The next day, I’ll admit I wished I’d pushed even further than Blue Jay. While navigable, the final two or so miles to where the Alamar and Indian Creek routes split were choked with wild rose and yet more downed trees. Flagging placed by some intrepid trail volunteers did facilitate our navigation, and to those tireless workers — as always — we were grateful. We took a quick lunch at Pens (sometimes known as Indian Can) camp, and then took that path (literally) less-traveled down Indian Canyon.
Beautiful, but slow-going. We spent the entire day rock-hopping, wading, and scrambling down the ravine of what was once the upper portion of a non-contiguous trail 26W08. We labored to Indian Narrows camp, took a quick breather and I changed out my sodden socks for a fresh pair, and then continued on downstream. It was without question the most beautiful part of the trip, but it was also the most bloodletting, the most tiring, and — at times — the most discouraging. We’re not the speed-hiking types, but even Masha was keen to find more than 20 feet of singletrack.
We didn’t quite make it to Indian Camp that day, but instead guerrilla camped on a sand bar beside the creek. The next day, we finished the rest of the real slog and finally alighted into Indian Camp, where we were surprised to find a new table (the lag bolts gleamed in the morning sun, I kid not) in addition to the older, more “classic” accoutrements of the site.
From Indian Creek, a new set of flagging appeared, and further facilitated our progress along some trail just inside the Zaca fire’s southern perimeter. Once out of the burn zone, we made quick work of the route toward the appropriately-named Meadow camp.
The rest of the day was a steady march; we followed the pass up out of Meadow and down into the Buckhorn drainage, then followed that route to its own convergence with Indian Creek, finally following the lower Indian Creek trail through increasingly-exposed chaparral- and juniper-dotted talus and scree to the Romero-Camuesa Road. Some fascinating geology along this stretch. Just as we crested the last real gap, I spotted the serpentine outcrop Kryptor just below Romero Saddle, its shadow stretching down toward Blue Canyon like a massive sundial in the late-afternoon sun. Our target for tomorrow, and beyond that, the promise of Freebird’s!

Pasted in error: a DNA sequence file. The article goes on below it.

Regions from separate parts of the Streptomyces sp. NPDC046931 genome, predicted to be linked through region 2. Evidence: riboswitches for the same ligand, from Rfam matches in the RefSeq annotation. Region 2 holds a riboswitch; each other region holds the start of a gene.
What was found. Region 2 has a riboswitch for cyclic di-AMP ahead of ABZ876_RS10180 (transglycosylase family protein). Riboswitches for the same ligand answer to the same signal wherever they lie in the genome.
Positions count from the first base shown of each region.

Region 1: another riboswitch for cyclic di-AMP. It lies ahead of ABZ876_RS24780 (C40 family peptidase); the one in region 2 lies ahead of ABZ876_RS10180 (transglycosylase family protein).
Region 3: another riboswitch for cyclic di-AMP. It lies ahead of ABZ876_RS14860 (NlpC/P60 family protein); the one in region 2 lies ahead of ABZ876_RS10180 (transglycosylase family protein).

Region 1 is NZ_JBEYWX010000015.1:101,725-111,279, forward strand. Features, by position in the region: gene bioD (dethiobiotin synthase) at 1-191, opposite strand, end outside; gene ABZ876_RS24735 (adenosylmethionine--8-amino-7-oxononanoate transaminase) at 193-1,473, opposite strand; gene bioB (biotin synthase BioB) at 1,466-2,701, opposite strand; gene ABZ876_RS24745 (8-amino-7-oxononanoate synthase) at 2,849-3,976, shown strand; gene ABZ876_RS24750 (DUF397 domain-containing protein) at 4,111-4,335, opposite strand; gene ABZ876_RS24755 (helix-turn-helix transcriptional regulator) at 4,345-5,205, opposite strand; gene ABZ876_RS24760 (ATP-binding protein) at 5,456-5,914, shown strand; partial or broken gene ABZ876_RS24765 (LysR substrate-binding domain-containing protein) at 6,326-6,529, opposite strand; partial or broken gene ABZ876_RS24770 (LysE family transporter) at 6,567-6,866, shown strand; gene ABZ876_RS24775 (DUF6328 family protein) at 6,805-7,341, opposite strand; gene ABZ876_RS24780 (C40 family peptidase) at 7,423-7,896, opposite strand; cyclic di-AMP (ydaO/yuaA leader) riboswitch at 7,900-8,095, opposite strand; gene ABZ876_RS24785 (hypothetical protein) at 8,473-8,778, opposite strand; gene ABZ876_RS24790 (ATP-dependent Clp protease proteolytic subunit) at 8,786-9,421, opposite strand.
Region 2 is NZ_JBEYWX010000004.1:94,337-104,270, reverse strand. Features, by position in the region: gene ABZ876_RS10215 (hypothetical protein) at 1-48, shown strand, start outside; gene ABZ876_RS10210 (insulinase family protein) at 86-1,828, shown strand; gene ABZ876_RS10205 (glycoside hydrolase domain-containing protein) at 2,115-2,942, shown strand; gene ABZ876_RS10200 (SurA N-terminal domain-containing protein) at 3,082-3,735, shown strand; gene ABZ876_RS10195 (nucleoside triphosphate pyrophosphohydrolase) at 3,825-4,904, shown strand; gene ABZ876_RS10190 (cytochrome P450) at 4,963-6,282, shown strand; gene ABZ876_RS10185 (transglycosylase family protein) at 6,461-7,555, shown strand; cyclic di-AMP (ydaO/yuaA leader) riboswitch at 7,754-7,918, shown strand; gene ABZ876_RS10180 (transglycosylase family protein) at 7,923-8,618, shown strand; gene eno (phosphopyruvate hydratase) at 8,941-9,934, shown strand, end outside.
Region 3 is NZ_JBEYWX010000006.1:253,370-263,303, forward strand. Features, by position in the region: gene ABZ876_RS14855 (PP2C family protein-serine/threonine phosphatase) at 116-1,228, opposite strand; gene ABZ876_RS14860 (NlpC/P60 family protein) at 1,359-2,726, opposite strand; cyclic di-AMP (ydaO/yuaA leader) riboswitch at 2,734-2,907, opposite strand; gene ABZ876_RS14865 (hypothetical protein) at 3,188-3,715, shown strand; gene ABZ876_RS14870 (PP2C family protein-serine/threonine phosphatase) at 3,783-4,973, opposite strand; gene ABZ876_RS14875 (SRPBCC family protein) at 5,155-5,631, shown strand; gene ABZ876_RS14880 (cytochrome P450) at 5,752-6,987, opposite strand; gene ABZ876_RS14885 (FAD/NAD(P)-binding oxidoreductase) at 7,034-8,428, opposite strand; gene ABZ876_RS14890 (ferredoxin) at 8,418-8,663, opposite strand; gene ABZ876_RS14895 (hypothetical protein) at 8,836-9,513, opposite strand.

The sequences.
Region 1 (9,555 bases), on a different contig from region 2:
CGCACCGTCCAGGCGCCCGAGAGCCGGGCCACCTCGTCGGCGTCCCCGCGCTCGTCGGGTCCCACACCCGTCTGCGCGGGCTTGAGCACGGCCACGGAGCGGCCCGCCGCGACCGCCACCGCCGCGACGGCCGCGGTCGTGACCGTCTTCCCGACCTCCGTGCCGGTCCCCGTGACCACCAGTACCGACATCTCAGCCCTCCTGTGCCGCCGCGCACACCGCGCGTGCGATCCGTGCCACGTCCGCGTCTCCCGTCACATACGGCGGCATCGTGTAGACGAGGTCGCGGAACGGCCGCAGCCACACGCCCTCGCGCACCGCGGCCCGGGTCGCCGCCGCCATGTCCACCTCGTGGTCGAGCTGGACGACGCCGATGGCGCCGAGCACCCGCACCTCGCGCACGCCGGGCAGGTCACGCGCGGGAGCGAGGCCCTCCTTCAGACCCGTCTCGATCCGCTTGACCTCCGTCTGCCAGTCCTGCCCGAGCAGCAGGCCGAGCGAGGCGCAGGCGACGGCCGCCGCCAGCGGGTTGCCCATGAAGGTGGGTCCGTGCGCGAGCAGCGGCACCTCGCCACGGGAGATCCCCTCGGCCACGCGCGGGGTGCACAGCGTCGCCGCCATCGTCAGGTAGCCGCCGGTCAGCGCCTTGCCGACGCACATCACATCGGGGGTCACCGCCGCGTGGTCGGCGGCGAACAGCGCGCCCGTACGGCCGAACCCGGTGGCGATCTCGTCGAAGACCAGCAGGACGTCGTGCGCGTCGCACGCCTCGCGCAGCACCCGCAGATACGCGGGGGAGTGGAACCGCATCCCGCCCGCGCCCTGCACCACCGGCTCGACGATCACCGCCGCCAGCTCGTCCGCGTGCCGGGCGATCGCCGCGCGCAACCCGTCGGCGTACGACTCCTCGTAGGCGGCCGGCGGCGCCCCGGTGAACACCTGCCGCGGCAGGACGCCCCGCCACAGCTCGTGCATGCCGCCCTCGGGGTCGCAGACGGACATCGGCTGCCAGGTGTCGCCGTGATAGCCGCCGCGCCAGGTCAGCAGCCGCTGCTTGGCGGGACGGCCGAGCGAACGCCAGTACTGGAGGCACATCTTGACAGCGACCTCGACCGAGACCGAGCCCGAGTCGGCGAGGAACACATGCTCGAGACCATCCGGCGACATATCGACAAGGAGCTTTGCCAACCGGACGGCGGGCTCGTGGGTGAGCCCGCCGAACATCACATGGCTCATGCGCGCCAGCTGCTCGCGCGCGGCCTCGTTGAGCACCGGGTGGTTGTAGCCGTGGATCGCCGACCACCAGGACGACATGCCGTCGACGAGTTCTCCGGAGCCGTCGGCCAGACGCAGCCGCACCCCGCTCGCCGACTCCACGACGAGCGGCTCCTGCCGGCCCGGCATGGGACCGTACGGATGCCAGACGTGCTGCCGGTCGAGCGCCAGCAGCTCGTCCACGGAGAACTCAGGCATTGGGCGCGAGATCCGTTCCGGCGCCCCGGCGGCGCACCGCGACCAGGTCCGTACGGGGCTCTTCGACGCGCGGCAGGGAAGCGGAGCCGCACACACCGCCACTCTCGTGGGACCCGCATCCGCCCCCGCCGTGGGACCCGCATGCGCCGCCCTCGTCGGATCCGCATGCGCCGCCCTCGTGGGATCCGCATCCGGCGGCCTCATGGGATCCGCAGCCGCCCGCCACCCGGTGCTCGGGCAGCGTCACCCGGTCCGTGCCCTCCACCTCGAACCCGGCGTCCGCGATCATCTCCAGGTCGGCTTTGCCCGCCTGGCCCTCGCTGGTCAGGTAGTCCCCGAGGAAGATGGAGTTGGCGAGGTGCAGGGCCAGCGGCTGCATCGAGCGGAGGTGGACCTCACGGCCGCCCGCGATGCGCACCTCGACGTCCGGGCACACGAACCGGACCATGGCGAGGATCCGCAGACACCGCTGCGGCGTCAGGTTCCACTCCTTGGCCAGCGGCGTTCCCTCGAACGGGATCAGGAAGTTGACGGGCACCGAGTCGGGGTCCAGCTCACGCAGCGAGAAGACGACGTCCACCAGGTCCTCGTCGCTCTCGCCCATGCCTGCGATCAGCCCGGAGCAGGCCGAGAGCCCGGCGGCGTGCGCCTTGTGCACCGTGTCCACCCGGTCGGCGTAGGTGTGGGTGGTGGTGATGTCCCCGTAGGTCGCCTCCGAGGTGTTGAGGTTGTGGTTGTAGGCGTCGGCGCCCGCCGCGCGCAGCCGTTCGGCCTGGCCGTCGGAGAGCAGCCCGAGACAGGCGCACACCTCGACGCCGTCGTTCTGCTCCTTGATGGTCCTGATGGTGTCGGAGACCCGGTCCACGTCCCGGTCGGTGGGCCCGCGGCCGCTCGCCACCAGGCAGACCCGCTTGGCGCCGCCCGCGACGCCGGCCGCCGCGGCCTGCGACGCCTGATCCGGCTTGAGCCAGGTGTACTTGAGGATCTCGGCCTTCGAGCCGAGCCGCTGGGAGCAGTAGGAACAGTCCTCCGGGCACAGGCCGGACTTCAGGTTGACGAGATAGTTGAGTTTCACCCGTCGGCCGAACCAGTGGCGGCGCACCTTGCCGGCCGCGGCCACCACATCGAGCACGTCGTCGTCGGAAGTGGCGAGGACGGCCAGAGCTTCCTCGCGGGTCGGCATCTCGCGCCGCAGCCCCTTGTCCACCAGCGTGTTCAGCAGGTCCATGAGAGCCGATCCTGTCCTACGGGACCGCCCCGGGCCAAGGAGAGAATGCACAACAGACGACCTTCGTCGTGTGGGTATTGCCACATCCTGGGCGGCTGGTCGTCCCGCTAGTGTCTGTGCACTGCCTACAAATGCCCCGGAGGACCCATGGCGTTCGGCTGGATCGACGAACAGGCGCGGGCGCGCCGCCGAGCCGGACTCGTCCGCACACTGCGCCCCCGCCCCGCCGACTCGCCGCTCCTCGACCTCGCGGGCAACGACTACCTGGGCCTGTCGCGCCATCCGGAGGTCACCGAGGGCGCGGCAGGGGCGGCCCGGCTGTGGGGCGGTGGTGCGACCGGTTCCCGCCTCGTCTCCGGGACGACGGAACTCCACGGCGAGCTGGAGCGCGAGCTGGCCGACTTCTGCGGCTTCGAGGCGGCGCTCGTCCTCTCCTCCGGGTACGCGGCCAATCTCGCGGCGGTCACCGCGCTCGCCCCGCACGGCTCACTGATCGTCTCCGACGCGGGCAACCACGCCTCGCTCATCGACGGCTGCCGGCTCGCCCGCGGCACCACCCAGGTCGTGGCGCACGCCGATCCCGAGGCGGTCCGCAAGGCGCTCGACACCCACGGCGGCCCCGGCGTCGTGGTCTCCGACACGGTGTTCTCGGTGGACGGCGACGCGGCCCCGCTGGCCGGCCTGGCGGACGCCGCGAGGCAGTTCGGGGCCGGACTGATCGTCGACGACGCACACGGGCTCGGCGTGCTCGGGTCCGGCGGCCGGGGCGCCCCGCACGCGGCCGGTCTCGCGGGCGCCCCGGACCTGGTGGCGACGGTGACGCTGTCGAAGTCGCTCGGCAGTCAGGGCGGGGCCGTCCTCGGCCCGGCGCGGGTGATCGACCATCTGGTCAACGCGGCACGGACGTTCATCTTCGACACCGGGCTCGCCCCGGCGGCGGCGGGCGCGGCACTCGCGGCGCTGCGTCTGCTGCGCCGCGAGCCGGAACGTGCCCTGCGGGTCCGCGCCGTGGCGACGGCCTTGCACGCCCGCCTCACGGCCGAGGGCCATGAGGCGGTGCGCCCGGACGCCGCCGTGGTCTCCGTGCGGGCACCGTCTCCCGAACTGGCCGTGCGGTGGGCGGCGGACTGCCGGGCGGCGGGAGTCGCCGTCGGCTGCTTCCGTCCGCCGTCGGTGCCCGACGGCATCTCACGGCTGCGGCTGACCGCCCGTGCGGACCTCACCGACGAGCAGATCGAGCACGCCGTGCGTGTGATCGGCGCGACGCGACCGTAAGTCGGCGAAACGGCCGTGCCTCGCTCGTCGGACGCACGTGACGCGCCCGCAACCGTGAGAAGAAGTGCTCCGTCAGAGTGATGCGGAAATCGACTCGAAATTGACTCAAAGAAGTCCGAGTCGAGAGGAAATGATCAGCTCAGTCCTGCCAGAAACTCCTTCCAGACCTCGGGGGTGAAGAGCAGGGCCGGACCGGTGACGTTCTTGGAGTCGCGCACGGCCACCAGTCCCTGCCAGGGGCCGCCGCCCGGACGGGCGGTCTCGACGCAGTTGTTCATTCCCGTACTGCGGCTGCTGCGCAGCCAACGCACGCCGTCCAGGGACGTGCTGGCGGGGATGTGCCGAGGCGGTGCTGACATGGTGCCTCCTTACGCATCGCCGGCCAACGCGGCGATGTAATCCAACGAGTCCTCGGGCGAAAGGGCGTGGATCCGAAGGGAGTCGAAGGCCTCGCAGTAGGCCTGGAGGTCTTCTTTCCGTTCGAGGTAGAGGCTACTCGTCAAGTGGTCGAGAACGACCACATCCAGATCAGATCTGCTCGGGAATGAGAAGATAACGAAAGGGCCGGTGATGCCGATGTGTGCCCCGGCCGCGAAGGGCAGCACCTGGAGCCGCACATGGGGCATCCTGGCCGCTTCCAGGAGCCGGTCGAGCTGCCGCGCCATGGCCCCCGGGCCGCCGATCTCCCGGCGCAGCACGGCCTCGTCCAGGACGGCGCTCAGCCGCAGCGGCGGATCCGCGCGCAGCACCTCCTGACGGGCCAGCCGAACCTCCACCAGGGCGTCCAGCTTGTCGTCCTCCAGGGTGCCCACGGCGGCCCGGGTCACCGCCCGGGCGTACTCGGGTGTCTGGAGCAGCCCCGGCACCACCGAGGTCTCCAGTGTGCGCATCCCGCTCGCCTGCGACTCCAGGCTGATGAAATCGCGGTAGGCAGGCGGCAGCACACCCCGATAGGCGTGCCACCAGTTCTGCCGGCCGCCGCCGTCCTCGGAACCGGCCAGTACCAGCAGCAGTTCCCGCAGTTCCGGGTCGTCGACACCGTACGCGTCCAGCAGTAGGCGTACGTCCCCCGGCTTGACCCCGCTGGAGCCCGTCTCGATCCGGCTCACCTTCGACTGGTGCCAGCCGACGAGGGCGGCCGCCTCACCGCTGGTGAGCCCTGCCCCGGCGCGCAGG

Once along the Romero-Camuesa Road, we quickly headed down to Mono camp, and — as this was our fifth and final night on the trail — celebrated with some smoked salmon (for the both of us) and some dark chocolate and a touch more Lagavulin (for me). As the fire was crackling and my insoles, boots, socks and gaiters hung drying beside me, Masha sat upright and locked her ears to the north. I knew company was coming … and indeed, about ten minutes later, a couple who’d backpacked down from Cold Spring Saddle sauntered into camp to occupy the site closest to the debris dam. I reckoned that since ZK and I parted ways the previous Sunday morning, it had been about 80 hours since I’d last spoken to anybody but the uber-hund. I chatted briefly with the pair before they headed off for a headlamp-assisted sojourn to Little Caliente Spring, and then retired for the evening. More owls — and those arroyo toads — made such a (ahem) “symphony” that evening, we move the camp be renamed Rana-Mono-Bubo. Come on guys, let a brother sleep.
The next morning, I was buoyed by the knowledge I’d sleep in my own bed again after six days on the trail, and somehow Masha seemed to also sense a pending rest for her paws. We made great time down those three or so miles of Romero-Camuesa Road to the cut-off up lower Blue Canyon, and enjoyed simply crossing the Santa Ynez River and Escondido Creek rather than having to navigate any length of it has we’d done along Indian Creek the days prior. At Cottam, we took our lunch and met a kindly gent training for a through-hike of the PCT this April (all the best to you, NJ P), and then made the easy trek up Blue Canyon to the connector with the northern-most section of the Romero Trail.
I’ve climbed steeper trails, but I can’t really remember when. Perhaps it was the anticipation with which I’d approached this day, but that final mile-and-a-half out of Blue Canyon back to the road felt like it took forever. Once under the power lines I even resorted to my wife’s iPod — which she’d been kind enough to lend me for this journey — and hit Play. Clearly Providence was with me, for of all the tunes or artists it could have chosen, Mr Jobs’s pack-of-gum-sized sliver of inspiration jolted my brain with the heavy riffs of Bon Scott-era AC/DC. Angus and the boys got me up that hill with greater energy and vigor than any GU, PowerBar, or high-end energy drink could possibly hope.
We nearly jogged onto the road at the top, and lengthened our strides toward Romero Saddle. In short time, a USFS truck came rolling down, and I spent ~20 minutes chatting with one of the personnel stationed down at Pendola Station. He offered some useful insight into the road closures and plans for maintenance in the SBRD, and from there it was only another five minutes or so to the old water tower. I SPOTed out, and rang my beloved on the mobile for a ride home.
Even now, with the prednisone coursing through my veins to keep the wicked poison oak that covers my legs and the backs of my hands from driving me insane, I can sit here hunkered down in the dungeon of maptitude and see a huge line scythe through the Dick Smith Wilderness, highlighted in the color of “done.”
And it looks good!